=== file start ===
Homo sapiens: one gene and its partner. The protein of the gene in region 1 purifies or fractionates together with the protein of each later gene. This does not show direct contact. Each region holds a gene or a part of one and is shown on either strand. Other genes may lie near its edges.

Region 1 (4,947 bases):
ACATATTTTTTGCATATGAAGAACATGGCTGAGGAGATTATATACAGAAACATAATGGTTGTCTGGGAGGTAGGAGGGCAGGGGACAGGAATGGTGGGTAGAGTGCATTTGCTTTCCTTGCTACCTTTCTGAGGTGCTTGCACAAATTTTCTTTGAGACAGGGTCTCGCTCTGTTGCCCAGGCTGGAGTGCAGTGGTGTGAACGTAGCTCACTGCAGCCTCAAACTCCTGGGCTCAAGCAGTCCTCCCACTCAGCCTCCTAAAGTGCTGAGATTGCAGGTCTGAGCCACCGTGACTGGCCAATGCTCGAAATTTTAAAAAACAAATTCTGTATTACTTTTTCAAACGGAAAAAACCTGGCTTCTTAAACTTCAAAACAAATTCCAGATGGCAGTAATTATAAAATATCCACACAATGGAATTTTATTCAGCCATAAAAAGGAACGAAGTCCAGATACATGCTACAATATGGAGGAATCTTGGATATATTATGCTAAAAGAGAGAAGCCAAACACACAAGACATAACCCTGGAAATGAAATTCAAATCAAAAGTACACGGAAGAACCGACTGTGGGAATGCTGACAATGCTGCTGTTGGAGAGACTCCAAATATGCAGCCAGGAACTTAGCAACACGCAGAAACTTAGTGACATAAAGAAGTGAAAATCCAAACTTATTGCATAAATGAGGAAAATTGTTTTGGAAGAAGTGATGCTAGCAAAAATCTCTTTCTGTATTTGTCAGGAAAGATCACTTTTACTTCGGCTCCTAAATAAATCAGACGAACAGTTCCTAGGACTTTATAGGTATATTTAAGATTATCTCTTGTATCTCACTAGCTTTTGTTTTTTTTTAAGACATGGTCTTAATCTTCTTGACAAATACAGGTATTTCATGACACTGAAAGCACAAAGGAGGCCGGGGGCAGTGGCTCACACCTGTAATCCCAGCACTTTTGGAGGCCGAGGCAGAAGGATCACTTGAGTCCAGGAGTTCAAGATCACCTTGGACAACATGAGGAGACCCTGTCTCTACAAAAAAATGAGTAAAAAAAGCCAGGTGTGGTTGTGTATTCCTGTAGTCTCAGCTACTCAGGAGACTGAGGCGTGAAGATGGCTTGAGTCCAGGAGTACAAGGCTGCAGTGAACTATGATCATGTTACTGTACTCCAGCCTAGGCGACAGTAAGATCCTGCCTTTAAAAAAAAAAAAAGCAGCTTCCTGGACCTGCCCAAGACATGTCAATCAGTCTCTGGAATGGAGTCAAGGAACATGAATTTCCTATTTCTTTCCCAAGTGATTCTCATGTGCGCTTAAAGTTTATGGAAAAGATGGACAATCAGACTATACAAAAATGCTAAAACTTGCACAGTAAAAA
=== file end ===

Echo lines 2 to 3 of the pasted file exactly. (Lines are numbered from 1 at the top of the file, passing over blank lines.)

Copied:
Region 1 (4,947 bases):
ACATATTTTTTGCATATGAAGAACATGGCTGAGGAGATTATATACAGAAACATAATGGTTGTCTGGGAGGTAGGAGGGCAGGGGACAGGAATGGTGGGTAGAGTGCATTTGCTTTCCTTGCTACCTTTCTGAGGTGCTTGCACAAATTTTCTTTGAGACAGGGTCTCGCTCTGTTGCCCAGGCTGGAGTGCAGTGGTGTGAACGTAGCTCACTGCAGCCTCAAACTCCTGGGCTCAAGCAGTCCTCCCACTCAGCCTCCTAAAGTGCTGAGATTGCAGGTCTGAGCCACCGTGACTGGCCAATGCTCGAAATTTTAAAAAACAAATTCTGTATTACTTTTTCAAACGGAAAAAACCTGGCTTCTTAAACTTCAAAACAAATTCCAGATGGCAGTAATTATAAAATATCCACACAATGGAATTTTATTCAGCCATAAAAAGGAACGAAGTCCAGATACATGCTACAATATGGAGGAATCTTGGATATATTATGCTAAAAGAGAGAAGCCAAACACACAAGACATAACCCTGGAAATGAAATTCAAATCAAAAGTACACGGAAGAACCGACTGTGGGAATGCTGACAATGCTGCTGTTGGAGAGACTCCAAATATGCAGCCAGGAACTTAGCAACACGCAGAAACTTAGTGACATAAAGAAGTGAAAATCCAAACTTATTGCATAAATGAGGAAAATTGTTTTGGAAGAAGTGATGCTAGCAAAAATCTCTTTCTGTATTTGTCAGGAAAGATCACTTTTACTTCGGCTCCTAAATAAATCAGACGAACAGTTCCTAGGACTTTATAGGTATATTTAAGATTATCTCTTGTATCTCACTAGCTTTTGTTTTTTTTTAAGACATGGTCTTAATCTTCTTGACAAATACAGGTATTTCATGACACTGAAAGCACAAAGGAGGCCGGGGGCAGTGGCTCACACCTGTAATCCCAGCACTTTTGGAGGCCGAGGCAGAAGGATCACTTGAGTCCAGGAGTTCAAGATCACCTTGGACAACATGAGGAGACCCTGTCTCTACAAAAAAATGAGTAAAAAAAGCCAGGTGTGGTTGTGTATTCCTGTAGTCTCAGCTACTCAGGAGACTGAGGCGTGAAGATGGCTTGAGTCCAGGAGTACAAGGCTGCAGTGAACTATGATCATGTTACTGTACTCCAGCCTAGGCGACAGTAAGATCCTGCCTTTAAAAAAAAAAAAAGCAGCTTCCTGGACCTGCCCAAGACATGTCAATCAGTCTCTGGAATGGAGTCAAGGAACATGAATTTCCTATTTCTTTCCCAAGTGATTCTCATGTGCGCTTAAAGTTTATGGAAAAGATGGACAATCAGACTATACAAAAATGCTAAAACTTGCACAGTAAAAA